I've come to enjoy the boom and crackles even more as I get older...  As long as I'm participating or wanting to see it.  If not then I find it annoying, especially on a mid evening.
  • brianluxbrianlux Moving through All Kinds of Terrain.Posts: 35,556

    Terrible.  I can't believe what's happening in Canada.  Until recent years, we hardly ever heard about this kind of news.  Tragic.
    "I believe in the mystery, and I don't want to take it any further than that. Maybe what I mean by that is love."
    -John Densmore











  • Meltdown99Meltdown99 None Of Your Business...Posts: 9,528
    brianlux said:

    Terrible.  I can't believe what's happening in Canada.  Until recent years, we hardly ever heard about this kind of news.  Tragic.


    Before and after main street Lytton…
    Give Peas A Chance…
  • mickeyratmickeyrat Posts: 23,138
     
    Arctic's 'Last Ice Area' shows earlier-than-expected melt
    By SETH BORENSTEIN
    Today

    Part of the Arctic is nicknamed the “Last Ice Area,” because floating sea ice there is usually so thick that it’s likely to withstand global warming for decades. So, scientists were shocked last summer when there was suddenly enough open water for a ship to pass through.

    The opening, documented by scientists aboard a German icebreaker, popped up in late July and August in the Wandel Sea north of Greenland. Mostly it was due to a freak weather event, but thinning sea ice from decades of climate change was a significant factor, according to a study Thursday in the journal Communications Earth and Environment.

    While scientists have said most of the Arctic could be free of summer sea ice by mid-century, the Last Ice Area was not part of that equation. They figure the 380,000-square-mile (1-million-square-kilometer) area won’t be ice-free in the summer until around 2100, said study co-author Kent Moore, a University of Toronto atmospheric physicist.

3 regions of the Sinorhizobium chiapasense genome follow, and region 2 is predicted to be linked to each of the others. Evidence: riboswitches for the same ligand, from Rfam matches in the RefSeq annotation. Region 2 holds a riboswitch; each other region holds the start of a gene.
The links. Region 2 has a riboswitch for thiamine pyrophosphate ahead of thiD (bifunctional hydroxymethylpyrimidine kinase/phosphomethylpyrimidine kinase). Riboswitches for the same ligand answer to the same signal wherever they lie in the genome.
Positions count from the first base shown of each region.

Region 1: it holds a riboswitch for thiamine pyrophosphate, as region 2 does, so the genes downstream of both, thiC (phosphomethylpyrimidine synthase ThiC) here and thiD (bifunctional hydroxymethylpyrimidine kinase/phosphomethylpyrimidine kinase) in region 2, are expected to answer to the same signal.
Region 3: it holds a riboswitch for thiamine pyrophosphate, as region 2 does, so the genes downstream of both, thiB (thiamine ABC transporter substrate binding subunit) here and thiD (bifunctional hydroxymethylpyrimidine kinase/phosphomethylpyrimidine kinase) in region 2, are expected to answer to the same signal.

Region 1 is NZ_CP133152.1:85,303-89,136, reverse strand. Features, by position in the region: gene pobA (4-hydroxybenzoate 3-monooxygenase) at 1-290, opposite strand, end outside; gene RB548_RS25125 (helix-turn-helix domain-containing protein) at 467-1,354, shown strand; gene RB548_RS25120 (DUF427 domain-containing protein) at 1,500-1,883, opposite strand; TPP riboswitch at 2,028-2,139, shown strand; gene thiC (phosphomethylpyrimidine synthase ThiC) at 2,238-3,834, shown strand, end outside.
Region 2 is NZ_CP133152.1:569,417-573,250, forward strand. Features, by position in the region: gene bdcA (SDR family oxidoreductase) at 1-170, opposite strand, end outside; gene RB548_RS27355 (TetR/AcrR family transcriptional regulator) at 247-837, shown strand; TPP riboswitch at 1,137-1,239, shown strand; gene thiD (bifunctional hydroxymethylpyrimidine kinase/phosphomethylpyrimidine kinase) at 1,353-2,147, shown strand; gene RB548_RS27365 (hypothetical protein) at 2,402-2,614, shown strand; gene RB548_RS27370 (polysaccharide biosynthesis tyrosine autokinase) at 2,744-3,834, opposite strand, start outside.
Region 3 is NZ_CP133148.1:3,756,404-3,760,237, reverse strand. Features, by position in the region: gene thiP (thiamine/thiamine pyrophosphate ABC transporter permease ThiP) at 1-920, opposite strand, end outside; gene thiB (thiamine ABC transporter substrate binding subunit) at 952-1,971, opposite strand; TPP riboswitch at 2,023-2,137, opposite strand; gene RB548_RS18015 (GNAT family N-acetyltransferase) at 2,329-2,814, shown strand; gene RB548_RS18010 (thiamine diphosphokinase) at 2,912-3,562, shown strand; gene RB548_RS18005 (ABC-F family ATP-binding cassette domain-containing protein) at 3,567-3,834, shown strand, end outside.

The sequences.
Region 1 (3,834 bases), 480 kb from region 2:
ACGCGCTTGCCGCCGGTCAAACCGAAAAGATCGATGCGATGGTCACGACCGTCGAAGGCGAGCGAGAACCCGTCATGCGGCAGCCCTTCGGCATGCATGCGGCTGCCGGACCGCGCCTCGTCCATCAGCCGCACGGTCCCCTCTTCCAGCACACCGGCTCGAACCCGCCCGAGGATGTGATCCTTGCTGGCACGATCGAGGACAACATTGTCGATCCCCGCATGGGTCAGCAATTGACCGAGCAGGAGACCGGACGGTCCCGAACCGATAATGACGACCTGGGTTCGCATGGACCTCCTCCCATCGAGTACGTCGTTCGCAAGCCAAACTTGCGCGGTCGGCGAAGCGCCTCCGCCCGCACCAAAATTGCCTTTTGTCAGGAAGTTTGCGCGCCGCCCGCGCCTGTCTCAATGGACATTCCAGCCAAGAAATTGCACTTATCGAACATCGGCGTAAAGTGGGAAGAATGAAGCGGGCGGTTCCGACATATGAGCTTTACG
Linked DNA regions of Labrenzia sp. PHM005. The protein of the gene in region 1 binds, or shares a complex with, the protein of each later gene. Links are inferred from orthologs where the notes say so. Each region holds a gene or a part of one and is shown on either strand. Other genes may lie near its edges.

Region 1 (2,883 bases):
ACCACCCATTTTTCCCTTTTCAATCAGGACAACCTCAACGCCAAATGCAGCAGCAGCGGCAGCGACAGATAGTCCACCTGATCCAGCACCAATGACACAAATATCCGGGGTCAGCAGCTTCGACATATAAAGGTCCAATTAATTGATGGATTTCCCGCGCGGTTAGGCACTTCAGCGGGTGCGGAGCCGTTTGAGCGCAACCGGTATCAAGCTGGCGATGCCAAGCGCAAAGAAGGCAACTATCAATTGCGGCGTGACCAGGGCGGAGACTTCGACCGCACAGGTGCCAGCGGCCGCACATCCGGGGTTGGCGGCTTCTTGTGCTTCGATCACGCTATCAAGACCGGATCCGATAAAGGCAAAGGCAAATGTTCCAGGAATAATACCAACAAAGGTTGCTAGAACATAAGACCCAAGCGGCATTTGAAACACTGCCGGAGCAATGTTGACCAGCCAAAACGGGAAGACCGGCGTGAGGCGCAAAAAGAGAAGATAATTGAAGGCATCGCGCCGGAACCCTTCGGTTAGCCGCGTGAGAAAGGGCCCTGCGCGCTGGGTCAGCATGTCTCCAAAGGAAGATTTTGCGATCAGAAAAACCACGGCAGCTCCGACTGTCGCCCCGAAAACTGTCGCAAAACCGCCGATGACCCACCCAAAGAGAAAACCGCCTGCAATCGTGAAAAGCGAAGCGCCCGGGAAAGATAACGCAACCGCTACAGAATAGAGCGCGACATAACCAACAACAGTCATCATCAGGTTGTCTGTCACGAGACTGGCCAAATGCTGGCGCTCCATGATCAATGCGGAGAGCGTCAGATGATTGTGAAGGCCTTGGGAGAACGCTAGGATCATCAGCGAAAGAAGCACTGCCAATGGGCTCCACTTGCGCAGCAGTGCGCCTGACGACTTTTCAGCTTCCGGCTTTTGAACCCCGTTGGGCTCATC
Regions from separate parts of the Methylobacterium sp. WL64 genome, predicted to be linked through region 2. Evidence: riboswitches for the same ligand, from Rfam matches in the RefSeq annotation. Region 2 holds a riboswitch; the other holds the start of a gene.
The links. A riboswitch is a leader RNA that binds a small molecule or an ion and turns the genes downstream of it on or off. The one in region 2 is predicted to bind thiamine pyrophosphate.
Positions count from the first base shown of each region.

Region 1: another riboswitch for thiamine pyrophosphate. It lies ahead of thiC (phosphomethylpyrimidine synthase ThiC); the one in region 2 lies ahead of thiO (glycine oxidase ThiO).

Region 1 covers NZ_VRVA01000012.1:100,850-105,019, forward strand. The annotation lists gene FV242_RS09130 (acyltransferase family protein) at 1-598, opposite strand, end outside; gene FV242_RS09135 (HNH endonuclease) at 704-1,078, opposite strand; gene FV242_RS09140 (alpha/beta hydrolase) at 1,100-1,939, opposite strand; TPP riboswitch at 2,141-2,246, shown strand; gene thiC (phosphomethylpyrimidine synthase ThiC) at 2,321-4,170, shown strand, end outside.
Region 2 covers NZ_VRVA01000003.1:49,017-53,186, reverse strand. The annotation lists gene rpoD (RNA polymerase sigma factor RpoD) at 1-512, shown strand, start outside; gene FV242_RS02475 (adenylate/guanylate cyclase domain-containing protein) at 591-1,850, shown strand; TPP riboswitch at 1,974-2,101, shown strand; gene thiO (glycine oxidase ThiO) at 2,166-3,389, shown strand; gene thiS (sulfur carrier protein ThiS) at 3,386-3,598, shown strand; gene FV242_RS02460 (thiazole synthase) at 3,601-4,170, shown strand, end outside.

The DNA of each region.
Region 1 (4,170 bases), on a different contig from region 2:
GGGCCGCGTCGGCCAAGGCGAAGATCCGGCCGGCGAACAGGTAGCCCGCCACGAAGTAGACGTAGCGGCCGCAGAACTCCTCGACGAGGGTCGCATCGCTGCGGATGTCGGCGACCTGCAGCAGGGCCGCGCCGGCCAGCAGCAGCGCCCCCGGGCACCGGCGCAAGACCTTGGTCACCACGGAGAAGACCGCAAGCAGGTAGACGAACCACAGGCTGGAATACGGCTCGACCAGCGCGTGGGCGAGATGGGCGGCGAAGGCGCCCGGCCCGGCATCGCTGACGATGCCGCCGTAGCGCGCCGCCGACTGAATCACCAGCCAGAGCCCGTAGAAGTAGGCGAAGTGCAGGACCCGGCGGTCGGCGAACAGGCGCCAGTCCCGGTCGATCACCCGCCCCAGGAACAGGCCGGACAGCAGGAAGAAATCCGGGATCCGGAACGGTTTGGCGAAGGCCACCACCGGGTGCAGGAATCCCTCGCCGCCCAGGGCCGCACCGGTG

“It’s called the Last Ice Area for a reason. We thought it was kind of stable,” said co-author Mike Steele, a University of Washington oceanographer. “It’s just pretty shocking. ... In 2020, this area melted out like crazy.”

    Scientists believe the area — north of Greenland and Canada — could become the last refuge for animals like polar bears that depend on ice, said Kristin Laidre, a co-author and biologist at the University of Washington.

    The main cause for the sudden ice loss was extraordinary strong winds that pushed the ice out the region and down the coast of Greenland, Moore said.

    That had happened in smaller, infrequent episodes, but this time was different, Moore said. The researchers used computer simulations and 40 years of Arctic sea data to calculate that “there was a significant climate change signal" — about 20%, they estimate — in the event, Moore said.

    In the past, thicker Wandel Sea ice would have resisted the strong winds, but in 2020 it was thinner and “more easily broken up and pushed out,” said National Snow and Ice Data Center scientist Walt Meier, who wasn’t part of the study.

    Another part of the Last Ice Area, off Canada’s Ellesmere Island, had open waters after the July 2020 collapse of part of the Milne ice shelf, but scientists are still studying it to determine if there is a climate change connection, Moore said.